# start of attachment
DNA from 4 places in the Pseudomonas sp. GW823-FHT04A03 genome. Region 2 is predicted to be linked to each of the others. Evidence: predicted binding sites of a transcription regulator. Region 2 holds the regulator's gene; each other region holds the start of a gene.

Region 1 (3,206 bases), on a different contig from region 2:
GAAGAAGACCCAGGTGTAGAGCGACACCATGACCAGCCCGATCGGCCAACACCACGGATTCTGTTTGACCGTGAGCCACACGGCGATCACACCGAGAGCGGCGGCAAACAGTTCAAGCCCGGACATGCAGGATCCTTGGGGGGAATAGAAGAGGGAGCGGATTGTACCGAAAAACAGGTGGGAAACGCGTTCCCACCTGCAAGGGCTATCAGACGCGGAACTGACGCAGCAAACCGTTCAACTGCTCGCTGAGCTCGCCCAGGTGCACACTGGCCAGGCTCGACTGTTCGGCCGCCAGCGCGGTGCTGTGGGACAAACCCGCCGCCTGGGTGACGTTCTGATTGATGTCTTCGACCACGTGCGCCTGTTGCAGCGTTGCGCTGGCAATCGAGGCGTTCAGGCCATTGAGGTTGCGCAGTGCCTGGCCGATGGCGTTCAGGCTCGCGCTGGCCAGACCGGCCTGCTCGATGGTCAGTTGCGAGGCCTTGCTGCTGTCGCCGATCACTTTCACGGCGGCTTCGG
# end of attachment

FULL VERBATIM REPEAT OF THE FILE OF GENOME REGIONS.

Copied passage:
DNA from 4 places in the Pseudomonas sp. GW823-FHT04A03 genome. Region 2 is predicted to be linked to each of the others. Evidence: predicted binding sites of a transcription regulator. Region 2 holds the regulator's gene; each other region holds the start of a gene.

Region 1 (3,206 bases), on a different contig from region 2:
GAAGAAGACCCAGGTGTAGAGCGACACCATGACCAGCCCGATCGGCCAACACCACGGATTCTGTTTGACCGTGAGCCACACGGCGATCACACCGAGAGCGGCGGCAAACAGTTCAAGCCCGGACATGCAGGATCCTTGGGGGGAATAGAAGAGGGAGCGGATTGTACCGAAAAACAGGTGGGAAACGCGTTCCCACCTGCAAGGGCTATCAGACGCGGAACTGACGCAGCAAACCGTTCAACTGCTCGCTGAGCTCGCCCAGGTGCACACTGGCCAGGCTCGACTGTTCGGCCGCCAGCGCGGTGCTGTGGGACAAACCCGCCGCCTGGGTGACGTTCTGATTGATGTCTTCGACCACGTGCGCCTGTTGCAGCGTTGCGCTGGCAATCGAGGCGTTCAGGCCATTGAGGTTGCGCAGTGCCTGGCCGATGGCGTTCAGGCTCGCGCTGGCCAGACCGGCCTGCTCGATGGTCAGTTGCGAGGCCTTGCTGCTGTCGCCGATCACTTTCACGGCGGCTTCGG